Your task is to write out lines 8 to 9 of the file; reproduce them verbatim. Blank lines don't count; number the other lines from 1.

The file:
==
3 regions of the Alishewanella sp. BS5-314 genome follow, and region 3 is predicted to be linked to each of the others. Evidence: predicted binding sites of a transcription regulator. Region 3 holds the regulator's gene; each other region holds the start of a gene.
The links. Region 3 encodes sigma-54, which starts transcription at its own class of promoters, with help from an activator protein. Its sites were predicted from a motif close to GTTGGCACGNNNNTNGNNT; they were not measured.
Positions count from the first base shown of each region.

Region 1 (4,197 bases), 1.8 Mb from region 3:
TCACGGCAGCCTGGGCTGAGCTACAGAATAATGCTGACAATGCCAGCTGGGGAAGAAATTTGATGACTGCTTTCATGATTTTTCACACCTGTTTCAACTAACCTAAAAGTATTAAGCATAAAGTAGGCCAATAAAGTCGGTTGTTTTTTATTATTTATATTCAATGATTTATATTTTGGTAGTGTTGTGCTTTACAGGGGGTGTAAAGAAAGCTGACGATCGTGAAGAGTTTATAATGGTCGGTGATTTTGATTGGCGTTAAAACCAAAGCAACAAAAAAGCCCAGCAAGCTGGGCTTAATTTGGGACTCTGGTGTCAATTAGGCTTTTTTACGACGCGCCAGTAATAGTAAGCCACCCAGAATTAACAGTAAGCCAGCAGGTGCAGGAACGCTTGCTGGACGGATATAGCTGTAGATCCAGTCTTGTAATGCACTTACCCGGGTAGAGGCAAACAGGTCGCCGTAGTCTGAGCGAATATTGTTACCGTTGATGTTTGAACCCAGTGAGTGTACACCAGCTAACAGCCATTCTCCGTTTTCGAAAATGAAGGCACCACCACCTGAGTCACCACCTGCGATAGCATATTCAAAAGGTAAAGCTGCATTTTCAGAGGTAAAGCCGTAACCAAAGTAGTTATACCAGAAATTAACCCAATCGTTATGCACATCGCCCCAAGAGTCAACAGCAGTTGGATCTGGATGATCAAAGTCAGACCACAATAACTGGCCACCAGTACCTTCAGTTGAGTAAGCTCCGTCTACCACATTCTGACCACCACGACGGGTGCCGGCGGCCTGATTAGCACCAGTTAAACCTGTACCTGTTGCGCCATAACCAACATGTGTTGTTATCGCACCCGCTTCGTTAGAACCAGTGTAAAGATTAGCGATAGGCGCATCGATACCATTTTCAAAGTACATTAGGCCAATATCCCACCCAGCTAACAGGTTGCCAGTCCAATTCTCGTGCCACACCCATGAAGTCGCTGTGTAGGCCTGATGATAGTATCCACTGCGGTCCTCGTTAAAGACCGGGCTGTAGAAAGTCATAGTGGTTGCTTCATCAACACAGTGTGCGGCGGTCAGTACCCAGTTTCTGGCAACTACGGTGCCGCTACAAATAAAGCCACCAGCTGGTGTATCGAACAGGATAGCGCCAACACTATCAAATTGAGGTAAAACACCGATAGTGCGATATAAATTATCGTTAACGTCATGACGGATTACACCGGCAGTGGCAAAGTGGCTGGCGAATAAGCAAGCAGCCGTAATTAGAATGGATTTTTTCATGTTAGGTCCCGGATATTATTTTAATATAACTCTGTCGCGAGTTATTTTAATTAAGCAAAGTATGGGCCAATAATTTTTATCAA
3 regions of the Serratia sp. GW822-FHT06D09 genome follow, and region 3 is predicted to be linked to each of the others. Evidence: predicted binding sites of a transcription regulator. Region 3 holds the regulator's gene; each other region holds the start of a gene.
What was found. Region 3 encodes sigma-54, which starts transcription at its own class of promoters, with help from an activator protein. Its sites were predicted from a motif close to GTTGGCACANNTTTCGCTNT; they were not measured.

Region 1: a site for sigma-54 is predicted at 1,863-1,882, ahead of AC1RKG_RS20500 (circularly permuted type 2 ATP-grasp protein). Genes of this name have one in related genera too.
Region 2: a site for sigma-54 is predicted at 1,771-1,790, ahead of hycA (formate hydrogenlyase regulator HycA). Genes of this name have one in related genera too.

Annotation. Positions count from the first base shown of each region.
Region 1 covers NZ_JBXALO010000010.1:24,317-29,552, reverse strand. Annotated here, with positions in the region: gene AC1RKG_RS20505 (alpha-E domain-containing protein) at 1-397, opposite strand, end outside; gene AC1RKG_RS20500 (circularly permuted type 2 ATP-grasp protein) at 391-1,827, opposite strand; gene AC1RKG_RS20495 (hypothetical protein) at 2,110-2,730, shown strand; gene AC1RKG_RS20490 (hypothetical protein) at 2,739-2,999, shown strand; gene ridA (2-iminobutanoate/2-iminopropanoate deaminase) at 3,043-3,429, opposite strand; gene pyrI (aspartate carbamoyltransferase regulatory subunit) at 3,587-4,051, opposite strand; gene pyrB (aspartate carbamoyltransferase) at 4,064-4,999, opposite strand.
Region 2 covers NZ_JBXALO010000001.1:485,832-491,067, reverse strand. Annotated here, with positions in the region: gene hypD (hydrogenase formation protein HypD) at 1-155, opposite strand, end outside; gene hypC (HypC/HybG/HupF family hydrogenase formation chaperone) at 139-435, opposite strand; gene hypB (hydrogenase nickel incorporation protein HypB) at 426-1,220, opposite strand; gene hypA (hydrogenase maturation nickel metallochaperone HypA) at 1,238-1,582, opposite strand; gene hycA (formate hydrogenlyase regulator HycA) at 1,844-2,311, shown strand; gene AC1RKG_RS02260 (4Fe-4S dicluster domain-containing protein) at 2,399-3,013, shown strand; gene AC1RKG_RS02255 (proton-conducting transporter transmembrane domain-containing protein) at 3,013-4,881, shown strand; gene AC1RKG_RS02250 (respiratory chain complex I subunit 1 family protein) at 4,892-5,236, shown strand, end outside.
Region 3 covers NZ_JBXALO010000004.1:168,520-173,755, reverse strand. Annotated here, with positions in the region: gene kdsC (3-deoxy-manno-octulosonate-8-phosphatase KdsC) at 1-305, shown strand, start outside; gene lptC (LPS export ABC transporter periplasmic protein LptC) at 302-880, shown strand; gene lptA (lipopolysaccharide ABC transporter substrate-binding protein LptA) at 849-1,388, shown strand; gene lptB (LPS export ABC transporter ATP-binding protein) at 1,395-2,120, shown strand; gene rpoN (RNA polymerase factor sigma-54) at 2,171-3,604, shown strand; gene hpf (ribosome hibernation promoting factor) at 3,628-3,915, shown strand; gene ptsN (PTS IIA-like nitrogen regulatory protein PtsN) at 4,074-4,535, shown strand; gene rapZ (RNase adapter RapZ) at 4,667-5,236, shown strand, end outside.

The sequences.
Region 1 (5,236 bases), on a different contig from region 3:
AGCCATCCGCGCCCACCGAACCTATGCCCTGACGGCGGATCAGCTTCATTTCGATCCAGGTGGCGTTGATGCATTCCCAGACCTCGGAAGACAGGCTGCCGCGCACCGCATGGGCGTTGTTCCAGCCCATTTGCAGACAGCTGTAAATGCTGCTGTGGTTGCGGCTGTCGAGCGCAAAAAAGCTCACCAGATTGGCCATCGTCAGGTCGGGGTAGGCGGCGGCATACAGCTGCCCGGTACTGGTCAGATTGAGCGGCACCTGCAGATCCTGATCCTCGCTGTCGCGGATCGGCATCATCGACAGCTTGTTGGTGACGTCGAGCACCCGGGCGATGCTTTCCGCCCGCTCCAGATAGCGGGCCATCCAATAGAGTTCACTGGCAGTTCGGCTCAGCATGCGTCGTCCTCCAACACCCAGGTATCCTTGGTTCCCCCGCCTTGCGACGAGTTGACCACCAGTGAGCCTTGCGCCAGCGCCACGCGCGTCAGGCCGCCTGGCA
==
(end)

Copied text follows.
Region 1: a site for sigma-54 is predicted at 1,863-1,882, ahead of AC1RKG_RS20500 (circularly permuted type 2 ATP-grasp protein). Genes of this name have one in related genera too.
Region 2: a site for sigma-54 is predicted at 1,771-1,790, ahead of hycA (formate hydrogenlyase regulator HycA). Genes of this name have one in related genera too.